bottom.

When the chicken and veggies are cool enough to handle, separate out the meat and shred by hand into bite-size pieces. Add to pot with broth and rice, and discard remainder.

After an hour or so, the soup will be very silky and smooth. The rice will cook down into a porridge-like consistency. You want something like a creamy, watery oatmeal consistency. Not as liquid as a soup, but not as thick as a stew. Correct seasoning by adding salt and freshly ground pepper, or a little more bouillon.

Off heat, add 1 to 2 tablespoons of finely grated fresh ginger root, to taste, and stir.

This stuff is SO GOOD. You can top with any manner of stir-ins: cooked chicken, chopped green onions, chopped radishes, steamed chopped asparagus, sautéed greens of practically ANY sort, etc...

Labels: ,



7 Comments:

Blogger Johnny said...

Errr, congee for me growing up was what you did with the leftover rice from the week's worth of rice.

Got give whitey props for tryin!

p.s. It dawned on me that we might run into each other at O'Hare.

Blogger C.J. said...

That's my choice on the carseat...hmmm...I know who will be 'Olivia' shopping on eBay ;0)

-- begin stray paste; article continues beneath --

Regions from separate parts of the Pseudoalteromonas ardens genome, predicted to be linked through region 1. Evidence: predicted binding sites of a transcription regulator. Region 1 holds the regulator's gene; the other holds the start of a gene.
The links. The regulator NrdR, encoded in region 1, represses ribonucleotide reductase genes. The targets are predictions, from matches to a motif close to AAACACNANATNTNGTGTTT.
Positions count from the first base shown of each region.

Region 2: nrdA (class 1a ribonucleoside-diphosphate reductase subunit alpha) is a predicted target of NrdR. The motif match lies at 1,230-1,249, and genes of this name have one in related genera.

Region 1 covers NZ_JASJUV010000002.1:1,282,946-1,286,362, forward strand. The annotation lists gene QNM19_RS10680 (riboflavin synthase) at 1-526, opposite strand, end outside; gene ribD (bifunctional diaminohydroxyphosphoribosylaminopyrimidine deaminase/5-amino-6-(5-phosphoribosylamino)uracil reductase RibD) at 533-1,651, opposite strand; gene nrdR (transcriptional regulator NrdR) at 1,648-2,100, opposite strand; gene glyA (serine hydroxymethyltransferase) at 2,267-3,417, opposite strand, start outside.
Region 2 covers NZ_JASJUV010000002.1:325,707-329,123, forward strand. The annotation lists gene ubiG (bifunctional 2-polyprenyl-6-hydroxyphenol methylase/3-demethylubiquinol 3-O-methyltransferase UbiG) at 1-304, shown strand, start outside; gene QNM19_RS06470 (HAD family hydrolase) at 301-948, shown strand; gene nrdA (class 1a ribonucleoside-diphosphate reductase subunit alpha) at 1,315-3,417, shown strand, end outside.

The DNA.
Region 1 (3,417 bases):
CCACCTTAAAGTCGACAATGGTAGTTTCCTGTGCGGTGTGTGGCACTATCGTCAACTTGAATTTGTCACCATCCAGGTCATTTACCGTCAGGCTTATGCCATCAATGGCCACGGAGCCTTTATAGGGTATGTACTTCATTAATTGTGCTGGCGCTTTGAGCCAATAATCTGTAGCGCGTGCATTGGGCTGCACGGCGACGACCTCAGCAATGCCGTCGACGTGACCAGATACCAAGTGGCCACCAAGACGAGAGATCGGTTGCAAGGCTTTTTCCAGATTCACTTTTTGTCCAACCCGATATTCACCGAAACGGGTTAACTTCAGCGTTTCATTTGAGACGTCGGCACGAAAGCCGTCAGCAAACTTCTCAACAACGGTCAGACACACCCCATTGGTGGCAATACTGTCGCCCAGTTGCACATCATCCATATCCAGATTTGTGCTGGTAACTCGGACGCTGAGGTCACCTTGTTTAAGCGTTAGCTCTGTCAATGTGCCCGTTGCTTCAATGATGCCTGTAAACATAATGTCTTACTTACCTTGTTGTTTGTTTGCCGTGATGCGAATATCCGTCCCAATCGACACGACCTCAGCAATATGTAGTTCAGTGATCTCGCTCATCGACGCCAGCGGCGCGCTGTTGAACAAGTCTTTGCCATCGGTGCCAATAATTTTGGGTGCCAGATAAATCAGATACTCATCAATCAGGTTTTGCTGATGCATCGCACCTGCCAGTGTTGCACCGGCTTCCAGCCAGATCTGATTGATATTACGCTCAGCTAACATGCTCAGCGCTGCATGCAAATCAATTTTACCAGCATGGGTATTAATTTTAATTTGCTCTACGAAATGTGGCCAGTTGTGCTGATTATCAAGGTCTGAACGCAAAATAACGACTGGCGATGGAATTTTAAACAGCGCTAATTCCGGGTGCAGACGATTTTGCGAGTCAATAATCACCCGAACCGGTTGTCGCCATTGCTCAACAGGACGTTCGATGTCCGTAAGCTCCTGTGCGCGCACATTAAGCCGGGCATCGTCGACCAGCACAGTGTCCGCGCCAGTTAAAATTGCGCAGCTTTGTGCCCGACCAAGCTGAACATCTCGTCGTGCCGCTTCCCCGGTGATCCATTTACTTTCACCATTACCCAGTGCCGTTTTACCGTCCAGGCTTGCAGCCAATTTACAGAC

Enjoy that congee.

Blogger Colleen said...

Oh man... what is the difference between the Marathon and the Roundabout? We registed for the Roundabout - because I read great things on consumer reports. Hmmm....

Sounds like you had a nice and productive weekend. :-)

Fun weekend! Starting to feel 'real', eh? Your congee recipe sounds good.. I'll have to try it.

As for the car seat, I actually think you might really be happy with your choice... it is really shocking just how filthy they get and quickly too!

Keep on sharing all this stuff cuz I am drinking it like a person dying of thrist!

Anonymous Anonymous said...

your first poster is right--congee is just rice and water....not the extra stuff in your post (?)and yes, some add in pieces of chicken, some ginger, fish and other such items--but the congee she is eating in China is very plain. Basically it's like cooking rice with way too much water--so it gets alomost thick and pastey--mmmm yummy!

Blogger Magi said...

I could swear I've read a million times that congee was breakfast food. Maybe I was hallucinating.

I kind of figured that when we got to China and tried congee that I'd discover it was completely different. But then I thought that the worst that could happen is I have lots of really good chicken and rice soup frozen for when you need a good bowl of chicken soup.

I've got to confess that just rice and water doesn't sound too appetizing to me. On the other hand, if that's what my baby wants, that's what she'll get.

If anyone wants to share a more authentic recipe, I'd be happy to post it!

Blogger Jim McClain said...

"Oh man... what is the difference between the Marathon and the Roundabout?"

About $20.

Post a Comment

Links to this post:

Create a Link

<< Home

Blog contents copyright © 2010 Kaffee Klatsch Page copy protected against web site content infringement by Copyscape
footer2.JPG